Essays in Macroeconomics
During 2007-2009 the U.S. economy experienced the most severe financial crisis since the Great Depression. Why did the financial crisis turn into such a severe recession? And what were the causes of the Great Recession? This dissertation consists of two essays examining these questions. In the first essay I study the extent to which the increase in uncertainty might have contributed to the severity of the crisis. The second essay examines the reasons behind the fall in the personal saving rate as measured in the National Income and Product Accounts.
In the first essay I study the effects of changes in uncertainty on optimal financing and investment in a dynamic firm financing model in which firms have access to complete markets subject to collateral constraints. Entrepreneurs finance projects with their net worth and by issuing state-contingent securities, which have to be collateralized with physical capital. An increase in uncertainty leads to deleveraging, as entrepreneurs reduce their demand for external financing and fund a larger share of their investment from net worth. Upon an increase in uncertainty, investment initially falls as entrepreneurs decrease the scale of their projects. Investment recovers as entrepreneurs build up net worth and transition into an environment with high uncertainty. Quantitatively, changes in uncertainty have large effects on optimal leverage and investment dynamics.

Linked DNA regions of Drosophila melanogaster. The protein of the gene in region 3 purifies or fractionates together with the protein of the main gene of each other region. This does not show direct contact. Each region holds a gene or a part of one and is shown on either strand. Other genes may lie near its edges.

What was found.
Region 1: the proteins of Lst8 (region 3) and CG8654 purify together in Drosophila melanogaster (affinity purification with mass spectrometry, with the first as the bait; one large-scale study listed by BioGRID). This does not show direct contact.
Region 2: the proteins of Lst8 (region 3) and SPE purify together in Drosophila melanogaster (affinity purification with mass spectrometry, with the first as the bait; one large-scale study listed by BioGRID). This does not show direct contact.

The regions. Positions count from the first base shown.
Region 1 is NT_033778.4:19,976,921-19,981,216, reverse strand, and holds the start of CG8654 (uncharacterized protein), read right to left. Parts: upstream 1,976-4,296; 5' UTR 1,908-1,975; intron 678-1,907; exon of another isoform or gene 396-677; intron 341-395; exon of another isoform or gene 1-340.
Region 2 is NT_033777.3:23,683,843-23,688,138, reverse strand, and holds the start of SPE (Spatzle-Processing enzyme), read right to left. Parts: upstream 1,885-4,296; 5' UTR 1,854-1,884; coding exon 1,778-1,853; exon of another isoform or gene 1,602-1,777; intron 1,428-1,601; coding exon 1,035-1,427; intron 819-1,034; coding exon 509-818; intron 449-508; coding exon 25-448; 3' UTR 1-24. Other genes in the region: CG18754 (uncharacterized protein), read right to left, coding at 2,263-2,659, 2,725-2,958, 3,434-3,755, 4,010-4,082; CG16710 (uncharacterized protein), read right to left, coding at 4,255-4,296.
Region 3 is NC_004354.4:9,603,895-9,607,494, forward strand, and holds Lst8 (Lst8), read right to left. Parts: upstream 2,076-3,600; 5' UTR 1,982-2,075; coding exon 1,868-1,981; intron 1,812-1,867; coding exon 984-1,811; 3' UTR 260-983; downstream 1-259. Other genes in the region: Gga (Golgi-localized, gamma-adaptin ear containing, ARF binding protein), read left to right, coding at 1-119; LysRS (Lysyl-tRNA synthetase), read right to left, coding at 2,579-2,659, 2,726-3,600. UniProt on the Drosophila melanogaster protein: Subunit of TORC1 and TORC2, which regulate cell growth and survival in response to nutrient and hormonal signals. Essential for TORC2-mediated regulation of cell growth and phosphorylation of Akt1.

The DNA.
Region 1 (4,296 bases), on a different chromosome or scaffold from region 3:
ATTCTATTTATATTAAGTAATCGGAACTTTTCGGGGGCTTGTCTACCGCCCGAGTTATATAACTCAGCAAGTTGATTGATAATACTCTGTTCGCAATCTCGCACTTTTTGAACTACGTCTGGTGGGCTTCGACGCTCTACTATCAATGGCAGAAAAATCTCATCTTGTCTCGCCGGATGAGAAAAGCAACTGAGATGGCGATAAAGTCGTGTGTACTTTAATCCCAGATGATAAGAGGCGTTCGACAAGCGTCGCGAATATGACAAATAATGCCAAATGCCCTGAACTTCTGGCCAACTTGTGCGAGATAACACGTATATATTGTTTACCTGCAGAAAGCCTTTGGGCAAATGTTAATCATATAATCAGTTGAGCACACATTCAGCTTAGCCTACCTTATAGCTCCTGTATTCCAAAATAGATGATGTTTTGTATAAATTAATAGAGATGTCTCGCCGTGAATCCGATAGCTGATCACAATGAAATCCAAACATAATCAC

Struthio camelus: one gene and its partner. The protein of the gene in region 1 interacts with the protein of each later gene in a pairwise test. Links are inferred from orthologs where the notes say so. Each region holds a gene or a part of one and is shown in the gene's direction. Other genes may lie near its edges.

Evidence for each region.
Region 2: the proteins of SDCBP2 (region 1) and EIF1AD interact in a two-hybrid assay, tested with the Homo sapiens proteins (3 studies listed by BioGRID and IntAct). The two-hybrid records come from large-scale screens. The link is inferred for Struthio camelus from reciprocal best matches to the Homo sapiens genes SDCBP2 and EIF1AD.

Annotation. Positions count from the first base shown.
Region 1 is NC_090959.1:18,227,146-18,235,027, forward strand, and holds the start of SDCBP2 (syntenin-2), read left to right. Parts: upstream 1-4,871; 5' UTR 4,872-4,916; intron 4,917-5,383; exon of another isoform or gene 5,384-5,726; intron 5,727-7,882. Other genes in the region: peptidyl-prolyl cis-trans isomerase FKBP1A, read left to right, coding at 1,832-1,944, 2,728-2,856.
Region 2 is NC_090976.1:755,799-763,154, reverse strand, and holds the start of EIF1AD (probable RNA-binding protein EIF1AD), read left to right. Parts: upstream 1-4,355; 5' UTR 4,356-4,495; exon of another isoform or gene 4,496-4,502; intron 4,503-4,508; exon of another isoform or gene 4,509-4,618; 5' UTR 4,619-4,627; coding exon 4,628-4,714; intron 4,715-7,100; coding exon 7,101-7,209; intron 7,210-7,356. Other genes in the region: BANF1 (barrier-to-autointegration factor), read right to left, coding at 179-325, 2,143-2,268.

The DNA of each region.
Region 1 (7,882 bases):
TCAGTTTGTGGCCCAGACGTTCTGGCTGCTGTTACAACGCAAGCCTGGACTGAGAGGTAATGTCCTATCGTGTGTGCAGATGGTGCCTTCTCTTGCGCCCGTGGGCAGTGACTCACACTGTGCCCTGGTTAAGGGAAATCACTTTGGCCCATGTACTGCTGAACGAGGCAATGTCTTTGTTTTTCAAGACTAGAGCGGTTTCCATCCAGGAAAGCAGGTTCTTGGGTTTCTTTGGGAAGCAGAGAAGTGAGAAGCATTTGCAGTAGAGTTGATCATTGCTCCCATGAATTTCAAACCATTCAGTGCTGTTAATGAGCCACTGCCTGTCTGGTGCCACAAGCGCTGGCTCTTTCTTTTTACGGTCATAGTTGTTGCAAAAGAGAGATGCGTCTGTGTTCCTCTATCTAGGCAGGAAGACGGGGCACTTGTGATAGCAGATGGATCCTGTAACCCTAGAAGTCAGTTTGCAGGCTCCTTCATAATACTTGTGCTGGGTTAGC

The spendthrift nature of U.S. households leading up to the financial crisis has been cited as a major contributing factor for the Great Recession. Indeed, the personal saving rate has been falling since the end of the 1970s, dropping to as low as nearly 1 percent before the financial crisis. The reasons behind the decline in the personal saving rate have yet to be understood, and thus constituting an important puzzle for economic research. In the second essay, joint work with Maurizio Mazzocco, we provide a potential explanation for the decline in the personal saving rate. Specifically, we show that a single variable can potentially explain the decline in the U.S. personal saving rate from 10 percent in the early eighties to nearly 1 percent in 2007. This variable is medical expenditure by health institutions net of the employers' contributions to pension and insurance funds. Furthermore, if we differentiate between contributions to pension funds and to health plans, we find that the main reason behind the dramatic reduction in the U.S. personal saving rate is the stagnation of employers' contributions to pension funds that started in the early eighties combined with the sharp rise in expenditure by health institutions.
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